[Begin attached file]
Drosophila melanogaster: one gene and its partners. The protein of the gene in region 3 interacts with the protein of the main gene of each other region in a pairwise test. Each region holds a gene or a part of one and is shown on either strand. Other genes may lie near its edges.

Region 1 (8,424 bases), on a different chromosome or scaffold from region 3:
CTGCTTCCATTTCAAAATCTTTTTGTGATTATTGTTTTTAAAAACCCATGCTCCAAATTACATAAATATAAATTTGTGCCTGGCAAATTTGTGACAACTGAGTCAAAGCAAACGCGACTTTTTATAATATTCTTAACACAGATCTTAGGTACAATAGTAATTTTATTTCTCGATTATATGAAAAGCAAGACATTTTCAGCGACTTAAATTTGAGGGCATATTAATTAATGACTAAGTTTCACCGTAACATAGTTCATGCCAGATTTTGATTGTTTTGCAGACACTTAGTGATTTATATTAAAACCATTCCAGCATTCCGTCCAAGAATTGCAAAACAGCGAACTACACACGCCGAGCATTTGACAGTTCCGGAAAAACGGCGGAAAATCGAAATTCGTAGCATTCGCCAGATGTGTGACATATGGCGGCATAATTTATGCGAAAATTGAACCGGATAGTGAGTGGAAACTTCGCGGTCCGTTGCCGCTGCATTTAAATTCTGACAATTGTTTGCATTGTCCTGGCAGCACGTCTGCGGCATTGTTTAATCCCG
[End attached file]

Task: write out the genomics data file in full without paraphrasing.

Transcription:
Drosophila melanogaster: one gene and its partners. The protein of the gene in region 3 interacts with the protein of the main gene of each other region in a pairwise test. Each region holds a gene or a part of one and is shown on either strand. Other genes may lie near its edges.

Region 1 (8,424 bases), on a different chromosome or scaffold from region 3:
CTGCTTCCATTTCAAAATCTTTTTGTGATTATTGTTTTTAAAAACCCATGCTCCAAATTACATAAATATAAATTTGTGCCTGGCAAATTTGTGACAACTGAGTCAAAGCAAACGCGACTTTTTATAATATTCTTAACACAGATCTTAGGTACAATAGTAATTTTATTTCTCGATTATATGAAAAGCAAGACATTTTCAGCGACTTAAATTTGAGGGCATATTAATTAATGACTAAGTTTCACCGTAACATAGTTCATGCCAGATTTTGATTGTTTTGCAGACACTTAGTGATTTATATTAAAACCATTCCAGCATTCCGTCCAAGAATTGCAAAACAGCGAACTACACACGCCGAGCATTTGACAGTTCCGGAAAAACGGCGGAAAATCGAAATTCGTAGCATTCGCCAGATGTGTGACATATGGCGGCATAATTTATGCGAAAATTGAACCGGATAGTGAGTGGAAACTTCGCGGTCCGTTGCCGCTGCATTTAAATTCTGACAATTGTTTGCATTGTCCTGGCAGCACGTCTGCGGCATTGTTTAATCCCG